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(genuine question) What are the best alternatives to triggers? And what makes them a bad idea?

I'm pretty much with you on stored procedures.






I am sure there are good use cases for triggers but I have seen quite a few databases that used triggers a lot and it almost always felt like the equivalent of spaghetti code. Things are happening and it takes forever to figure out why they are happening.

Depends on your perspective. Yes, if you are an application developer with weaker skills to access the data integrity logic in the database. No, if are a skilled database guy with weaker knowledge of all the source code of all the applications (could be multiple) sharing the database. Things are happening and it takes forever pouring thru each app's code to find its data integrity logic to figure out why they are happening.

By centralizing data integrity logic in the database, you know where to look and that all apps using the database will abide by it.


I agree with you but in the cases I saw I felt that the triggers were used to fix problems in the code more than being part of a consistent data strategy. I admire well designed databases but unfortunately there aren’t too many of them out there.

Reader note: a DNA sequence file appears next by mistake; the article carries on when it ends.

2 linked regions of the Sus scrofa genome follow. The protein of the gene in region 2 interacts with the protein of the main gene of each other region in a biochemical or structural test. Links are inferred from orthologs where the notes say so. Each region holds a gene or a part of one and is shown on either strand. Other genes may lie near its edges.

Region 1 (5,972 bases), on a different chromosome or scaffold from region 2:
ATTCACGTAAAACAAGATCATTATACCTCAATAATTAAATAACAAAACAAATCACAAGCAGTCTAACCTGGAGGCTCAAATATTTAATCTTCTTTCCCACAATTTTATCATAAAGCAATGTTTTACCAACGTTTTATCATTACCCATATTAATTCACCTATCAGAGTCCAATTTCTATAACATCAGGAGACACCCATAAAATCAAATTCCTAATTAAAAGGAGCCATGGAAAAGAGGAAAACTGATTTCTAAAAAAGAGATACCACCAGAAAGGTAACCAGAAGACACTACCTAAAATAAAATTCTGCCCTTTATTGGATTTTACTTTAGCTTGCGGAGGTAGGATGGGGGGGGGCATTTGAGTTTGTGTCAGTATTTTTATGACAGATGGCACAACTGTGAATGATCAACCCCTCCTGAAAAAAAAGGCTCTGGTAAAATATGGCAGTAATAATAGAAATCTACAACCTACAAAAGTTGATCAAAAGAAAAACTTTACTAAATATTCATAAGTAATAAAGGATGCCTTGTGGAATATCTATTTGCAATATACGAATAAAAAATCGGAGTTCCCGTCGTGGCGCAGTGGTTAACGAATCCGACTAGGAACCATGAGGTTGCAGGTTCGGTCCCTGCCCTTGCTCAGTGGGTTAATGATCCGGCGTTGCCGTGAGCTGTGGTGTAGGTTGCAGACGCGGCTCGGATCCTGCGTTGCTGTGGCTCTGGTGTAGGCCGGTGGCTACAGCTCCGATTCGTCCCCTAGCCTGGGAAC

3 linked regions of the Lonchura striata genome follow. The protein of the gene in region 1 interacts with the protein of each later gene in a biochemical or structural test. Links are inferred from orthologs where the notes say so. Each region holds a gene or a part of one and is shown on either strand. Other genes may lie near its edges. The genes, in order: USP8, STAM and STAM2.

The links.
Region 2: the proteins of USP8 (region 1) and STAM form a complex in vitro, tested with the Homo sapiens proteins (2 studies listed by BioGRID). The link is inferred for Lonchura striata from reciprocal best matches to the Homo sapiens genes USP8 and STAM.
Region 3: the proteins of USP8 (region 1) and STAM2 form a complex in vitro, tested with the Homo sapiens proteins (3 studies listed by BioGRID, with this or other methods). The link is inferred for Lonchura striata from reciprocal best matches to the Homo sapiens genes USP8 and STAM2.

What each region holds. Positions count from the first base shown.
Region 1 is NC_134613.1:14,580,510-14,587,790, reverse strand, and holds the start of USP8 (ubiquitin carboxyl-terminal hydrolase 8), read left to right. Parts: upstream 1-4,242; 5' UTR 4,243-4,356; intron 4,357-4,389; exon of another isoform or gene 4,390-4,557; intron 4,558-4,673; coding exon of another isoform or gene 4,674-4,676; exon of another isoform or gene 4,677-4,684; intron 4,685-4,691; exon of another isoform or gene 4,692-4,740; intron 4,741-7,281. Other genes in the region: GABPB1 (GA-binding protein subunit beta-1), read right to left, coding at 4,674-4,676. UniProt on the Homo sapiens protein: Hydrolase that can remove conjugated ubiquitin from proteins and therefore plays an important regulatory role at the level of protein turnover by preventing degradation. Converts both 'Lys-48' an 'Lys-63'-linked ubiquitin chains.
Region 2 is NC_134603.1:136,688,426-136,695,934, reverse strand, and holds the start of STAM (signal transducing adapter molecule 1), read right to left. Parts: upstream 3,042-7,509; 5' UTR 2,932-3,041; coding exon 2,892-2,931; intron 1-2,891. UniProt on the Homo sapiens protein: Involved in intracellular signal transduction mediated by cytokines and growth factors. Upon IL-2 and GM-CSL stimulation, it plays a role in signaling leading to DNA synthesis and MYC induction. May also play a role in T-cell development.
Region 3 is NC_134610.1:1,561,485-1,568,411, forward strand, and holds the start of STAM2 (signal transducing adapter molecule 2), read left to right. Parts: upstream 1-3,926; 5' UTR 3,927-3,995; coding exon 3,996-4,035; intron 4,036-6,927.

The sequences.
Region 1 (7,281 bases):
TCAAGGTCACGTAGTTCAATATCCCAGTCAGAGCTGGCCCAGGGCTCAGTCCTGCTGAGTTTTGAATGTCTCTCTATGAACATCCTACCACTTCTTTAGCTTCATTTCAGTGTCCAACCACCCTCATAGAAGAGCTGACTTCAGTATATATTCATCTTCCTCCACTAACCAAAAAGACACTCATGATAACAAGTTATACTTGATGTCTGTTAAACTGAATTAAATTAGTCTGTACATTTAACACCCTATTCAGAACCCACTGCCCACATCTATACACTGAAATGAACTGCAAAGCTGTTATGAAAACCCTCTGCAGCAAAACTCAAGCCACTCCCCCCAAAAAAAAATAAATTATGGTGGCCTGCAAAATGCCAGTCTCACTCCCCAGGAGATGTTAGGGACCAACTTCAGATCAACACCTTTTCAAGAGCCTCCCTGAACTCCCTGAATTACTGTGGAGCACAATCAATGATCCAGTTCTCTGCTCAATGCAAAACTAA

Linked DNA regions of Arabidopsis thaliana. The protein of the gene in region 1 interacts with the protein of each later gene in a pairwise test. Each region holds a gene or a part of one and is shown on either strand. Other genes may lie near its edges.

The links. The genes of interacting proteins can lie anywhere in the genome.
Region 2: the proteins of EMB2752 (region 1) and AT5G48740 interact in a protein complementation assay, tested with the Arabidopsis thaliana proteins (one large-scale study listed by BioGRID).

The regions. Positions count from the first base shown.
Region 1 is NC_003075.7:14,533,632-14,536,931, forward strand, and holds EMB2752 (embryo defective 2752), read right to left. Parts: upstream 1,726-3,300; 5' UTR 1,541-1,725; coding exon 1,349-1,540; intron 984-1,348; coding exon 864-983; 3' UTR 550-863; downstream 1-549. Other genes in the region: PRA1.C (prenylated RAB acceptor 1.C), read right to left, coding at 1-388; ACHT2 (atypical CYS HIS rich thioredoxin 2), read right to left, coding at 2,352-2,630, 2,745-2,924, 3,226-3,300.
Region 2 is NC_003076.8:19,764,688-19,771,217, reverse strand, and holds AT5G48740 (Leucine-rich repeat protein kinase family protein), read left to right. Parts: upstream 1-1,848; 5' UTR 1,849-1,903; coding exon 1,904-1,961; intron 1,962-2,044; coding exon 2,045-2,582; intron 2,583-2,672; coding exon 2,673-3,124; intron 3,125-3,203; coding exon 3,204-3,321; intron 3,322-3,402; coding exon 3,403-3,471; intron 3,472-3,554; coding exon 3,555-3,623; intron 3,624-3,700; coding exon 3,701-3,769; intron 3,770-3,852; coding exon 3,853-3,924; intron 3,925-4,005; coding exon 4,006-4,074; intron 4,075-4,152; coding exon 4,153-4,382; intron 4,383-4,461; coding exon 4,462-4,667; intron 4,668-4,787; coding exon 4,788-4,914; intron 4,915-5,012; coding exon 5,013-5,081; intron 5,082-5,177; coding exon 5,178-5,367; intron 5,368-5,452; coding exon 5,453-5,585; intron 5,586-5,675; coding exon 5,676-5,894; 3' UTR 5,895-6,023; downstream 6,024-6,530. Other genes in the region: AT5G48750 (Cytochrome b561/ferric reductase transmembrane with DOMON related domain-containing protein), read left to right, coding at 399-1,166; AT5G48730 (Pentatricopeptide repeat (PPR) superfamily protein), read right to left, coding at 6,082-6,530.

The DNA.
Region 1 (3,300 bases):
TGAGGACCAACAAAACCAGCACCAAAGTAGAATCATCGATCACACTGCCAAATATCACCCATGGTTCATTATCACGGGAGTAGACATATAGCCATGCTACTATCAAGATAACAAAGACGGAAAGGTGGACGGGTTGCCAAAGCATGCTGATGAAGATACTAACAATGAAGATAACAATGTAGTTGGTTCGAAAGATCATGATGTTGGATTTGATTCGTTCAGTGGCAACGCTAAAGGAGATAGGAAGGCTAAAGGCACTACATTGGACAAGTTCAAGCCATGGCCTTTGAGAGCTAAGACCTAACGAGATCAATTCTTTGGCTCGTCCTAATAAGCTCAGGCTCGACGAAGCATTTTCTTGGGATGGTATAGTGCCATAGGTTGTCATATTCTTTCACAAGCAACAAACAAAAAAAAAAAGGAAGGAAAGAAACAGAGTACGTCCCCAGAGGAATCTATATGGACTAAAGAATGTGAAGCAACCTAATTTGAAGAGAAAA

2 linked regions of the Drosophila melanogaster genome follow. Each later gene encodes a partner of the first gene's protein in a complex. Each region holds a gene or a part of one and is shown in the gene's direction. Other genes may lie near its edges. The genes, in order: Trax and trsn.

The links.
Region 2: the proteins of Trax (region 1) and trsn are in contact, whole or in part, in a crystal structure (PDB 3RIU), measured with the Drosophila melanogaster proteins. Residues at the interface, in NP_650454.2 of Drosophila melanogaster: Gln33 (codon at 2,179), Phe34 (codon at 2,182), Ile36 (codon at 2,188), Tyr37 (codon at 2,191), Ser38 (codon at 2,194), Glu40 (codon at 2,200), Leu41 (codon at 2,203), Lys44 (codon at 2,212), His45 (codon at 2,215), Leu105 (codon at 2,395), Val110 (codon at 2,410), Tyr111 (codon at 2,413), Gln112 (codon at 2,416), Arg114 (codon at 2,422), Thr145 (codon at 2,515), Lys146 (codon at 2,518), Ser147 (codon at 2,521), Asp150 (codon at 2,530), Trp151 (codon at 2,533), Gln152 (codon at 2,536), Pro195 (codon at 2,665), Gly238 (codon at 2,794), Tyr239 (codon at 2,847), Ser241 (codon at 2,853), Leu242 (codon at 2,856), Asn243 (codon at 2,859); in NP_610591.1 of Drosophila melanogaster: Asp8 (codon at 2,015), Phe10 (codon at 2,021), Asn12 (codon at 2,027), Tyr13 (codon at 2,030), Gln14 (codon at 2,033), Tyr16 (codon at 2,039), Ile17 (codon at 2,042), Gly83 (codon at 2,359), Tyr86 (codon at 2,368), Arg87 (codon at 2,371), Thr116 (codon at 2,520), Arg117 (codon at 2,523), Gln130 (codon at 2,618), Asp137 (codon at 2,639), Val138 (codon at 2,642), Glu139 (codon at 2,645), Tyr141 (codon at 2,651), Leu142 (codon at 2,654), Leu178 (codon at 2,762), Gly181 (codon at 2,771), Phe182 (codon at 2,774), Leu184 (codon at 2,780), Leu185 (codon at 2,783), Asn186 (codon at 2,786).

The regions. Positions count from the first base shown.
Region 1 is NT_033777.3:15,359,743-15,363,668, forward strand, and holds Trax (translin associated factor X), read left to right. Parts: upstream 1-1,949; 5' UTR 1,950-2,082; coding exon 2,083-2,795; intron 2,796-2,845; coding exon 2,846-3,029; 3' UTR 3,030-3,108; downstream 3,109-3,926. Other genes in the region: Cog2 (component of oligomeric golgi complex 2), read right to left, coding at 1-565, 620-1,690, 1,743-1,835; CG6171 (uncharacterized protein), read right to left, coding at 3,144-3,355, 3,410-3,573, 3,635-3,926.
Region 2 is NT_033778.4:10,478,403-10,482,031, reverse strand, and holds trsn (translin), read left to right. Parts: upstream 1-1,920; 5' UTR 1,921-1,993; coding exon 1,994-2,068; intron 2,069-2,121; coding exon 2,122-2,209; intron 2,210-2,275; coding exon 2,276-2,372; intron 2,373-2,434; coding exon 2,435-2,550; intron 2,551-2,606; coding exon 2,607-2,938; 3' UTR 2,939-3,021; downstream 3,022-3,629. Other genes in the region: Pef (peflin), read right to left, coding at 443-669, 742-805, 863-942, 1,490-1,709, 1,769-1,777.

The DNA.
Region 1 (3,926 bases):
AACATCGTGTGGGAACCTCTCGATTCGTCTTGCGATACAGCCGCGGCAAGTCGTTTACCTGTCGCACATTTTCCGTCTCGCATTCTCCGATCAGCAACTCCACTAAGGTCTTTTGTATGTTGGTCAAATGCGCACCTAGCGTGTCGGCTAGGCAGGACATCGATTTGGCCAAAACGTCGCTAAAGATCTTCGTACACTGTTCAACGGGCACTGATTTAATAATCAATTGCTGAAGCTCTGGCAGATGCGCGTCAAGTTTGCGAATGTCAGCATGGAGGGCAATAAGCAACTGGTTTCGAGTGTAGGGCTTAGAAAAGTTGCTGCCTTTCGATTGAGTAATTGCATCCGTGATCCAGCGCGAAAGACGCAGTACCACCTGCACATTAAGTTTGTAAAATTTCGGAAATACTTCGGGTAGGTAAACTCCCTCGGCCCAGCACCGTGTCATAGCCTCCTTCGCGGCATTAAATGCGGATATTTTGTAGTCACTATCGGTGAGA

I think part of the problem is that there is still this huge chasm between good coding skills and good database skills. It’s hard to have both.


Triggers definitely have their place and can be very useful. But they can pretty quickly grow out of control leading to lots of side effects making it difficult to maintain and possibly leading to performance issues. I think twice before adding a trigger to consider if it is really necessary because using triggers as your first tool to solve problems can lead to a lot of complexity.

I like the author's point about this:

> The trigger function itself was also written in the “schema.sql” file which meant that everything was clear and documented along with the other relevant schema information, thus easier to track and manage.

In my experience, in most cases the application doing the insert/update/delete is the best place to handle most side effects. That may be an on-demand API, a scheduled/queued job, etc. I've found triggers to be helpful and simple for audit and history tracking. There are definitely plenty of cases where triggers are useful and it probably depends a lot on your architecture.


We're talking about "data scientists" for whom software development is not their primary focus. Since SPs and triggers do not share SQL's advantage of being declarative; they are instead imperative, and non-developers should spend as little time as possible within imperative domains.

I'm not as anti-trigger as I am SP. Though I stay away from triggers in any case as the rest of the world is fairly negative on them.


For which usecase(s)? Triggers seem to be used for many different things...



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